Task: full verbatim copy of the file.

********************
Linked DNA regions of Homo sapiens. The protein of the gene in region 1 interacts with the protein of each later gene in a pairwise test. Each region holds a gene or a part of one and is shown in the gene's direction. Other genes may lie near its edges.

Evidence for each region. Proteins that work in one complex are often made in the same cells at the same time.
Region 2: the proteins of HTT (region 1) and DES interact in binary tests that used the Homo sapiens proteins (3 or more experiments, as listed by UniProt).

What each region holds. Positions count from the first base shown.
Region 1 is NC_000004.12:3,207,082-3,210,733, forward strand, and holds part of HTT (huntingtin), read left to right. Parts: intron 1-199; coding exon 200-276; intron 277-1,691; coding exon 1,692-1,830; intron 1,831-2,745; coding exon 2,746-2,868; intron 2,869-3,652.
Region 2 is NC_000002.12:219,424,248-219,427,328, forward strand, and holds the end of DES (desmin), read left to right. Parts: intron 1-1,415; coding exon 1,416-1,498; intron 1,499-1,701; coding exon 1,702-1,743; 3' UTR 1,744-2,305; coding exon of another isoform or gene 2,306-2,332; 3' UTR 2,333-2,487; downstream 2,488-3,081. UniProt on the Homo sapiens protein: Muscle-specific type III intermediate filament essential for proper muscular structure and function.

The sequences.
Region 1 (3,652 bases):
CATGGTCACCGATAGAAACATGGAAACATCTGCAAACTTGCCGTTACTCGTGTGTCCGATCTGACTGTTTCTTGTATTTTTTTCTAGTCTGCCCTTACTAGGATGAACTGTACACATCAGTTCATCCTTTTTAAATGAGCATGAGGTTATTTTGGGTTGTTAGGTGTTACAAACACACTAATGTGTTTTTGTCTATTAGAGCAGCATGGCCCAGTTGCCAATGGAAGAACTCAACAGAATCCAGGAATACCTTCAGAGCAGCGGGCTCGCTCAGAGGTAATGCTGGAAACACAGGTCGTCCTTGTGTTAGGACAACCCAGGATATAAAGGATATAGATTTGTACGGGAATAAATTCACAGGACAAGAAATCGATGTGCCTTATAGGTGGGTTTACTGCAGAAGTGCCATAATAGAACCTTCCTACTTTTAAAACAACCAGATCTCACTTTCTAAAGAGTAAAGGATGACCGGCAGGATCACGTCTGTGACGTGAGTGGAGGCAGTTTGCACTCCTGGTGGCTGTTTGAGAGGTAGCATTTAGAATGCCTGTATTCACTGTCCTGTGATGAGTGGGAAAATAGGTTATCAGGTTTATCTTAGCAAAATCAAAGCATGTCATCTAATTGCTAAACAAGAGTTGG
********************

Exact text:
Linked DNA regions of Homo sapiens. The protein of the gene in region 1 interacts with the protein of each later gene in a pairwise test. Each region holds a gene or a part of one and is shown in the gene's direction. Other genes may lie near its edges.

Evidence for each region. Proteins that work in one complex are often made in the same cells at the same time.
Region 2: the proteins of HTT (region 1) and DES interact in binary tests that used the Homo sapiens proteins (3 or more experiments, as listed by UniProt).

What each region holds. Positions count from the first base shown.
Region 1 is NC_000004.12:3,207,082-3,210,733, forward strand, and holds part of HTT (huntingtin), read left to right. Parts: intron 1-199; coding exon 200-276; intron 277-1,691; coding exon 1,692-1,830; intron 1,831-2,745; coding exon 2,746-2,868; intron 2,869-3,652.
Region 2 is NC_000002.12:219,424,248-219,427,328, forward strand, and holds the end of DES (desmin), read left to right. Parts: intron 1-1,415; coding exon 1,416-1,498; intron 1,499-1,701; coding exon 1,702-1,743; 3' UTR 1,744-2,305; coding exon of another isoform or gene 2,306-2,332; 3' UTR 2,333-2,487; downstream 2,488-3,081. UniProt on the Homo sapiens protein: Muscle-specific type III intermediate filament essential for proper muscular structure and function.

The sequences.
Region 1 (3,652 bases):
CATGGTCACCGATAGAAACATGGAAACATCTGCAAACTTGCCGTTACTCGTGTGTCCGATCTGACTGTTTCTTGTATTTTTTTCTAGTCTGCCCTTACTAGGATGAACTGTACACATCAGTTCATCCTTTTTAAATGAGCATGAGGTTATTTTGGGTTGTTAGGTGTTACAAACACACTAATGTGTTTTTGTCTATTAGAGCAGCATGGCCCAGTTGCCAATGGAAGAACTCAACAGAATCCAGGAATACCTTCAGAGCAGCGGGCTCGCTCAGAGGTAATGCTGGAAACACAGGTCGTCCTTGTGTTAGGACAACCCAGGATATAAAGGATATAGATTTGTACGGGAATAAATTCACAGGACAAGAAATCGATGTGCCTTATAGGTGGGTTTACTGCAGAAGTGCCATAATAGAACCTTCCTACTTTTAAAACAACCAGATCTCACTTTCTAAAGAGTAAAGGATGACCGGCAGGATCACGTCTGTGACGTGAGTGGAGGCAGTTTGCACTCCTGGTGGCTGTTTGAGAGGTAGCATTTAGAATGCCTGTATTCACTGTCCTGTGATGAGTGGGAAAATAGGTTATCAGGTTTATCTTAGCAAAATCAAAGCATGTCATCTAATTGCTAAACAAGAGTTGG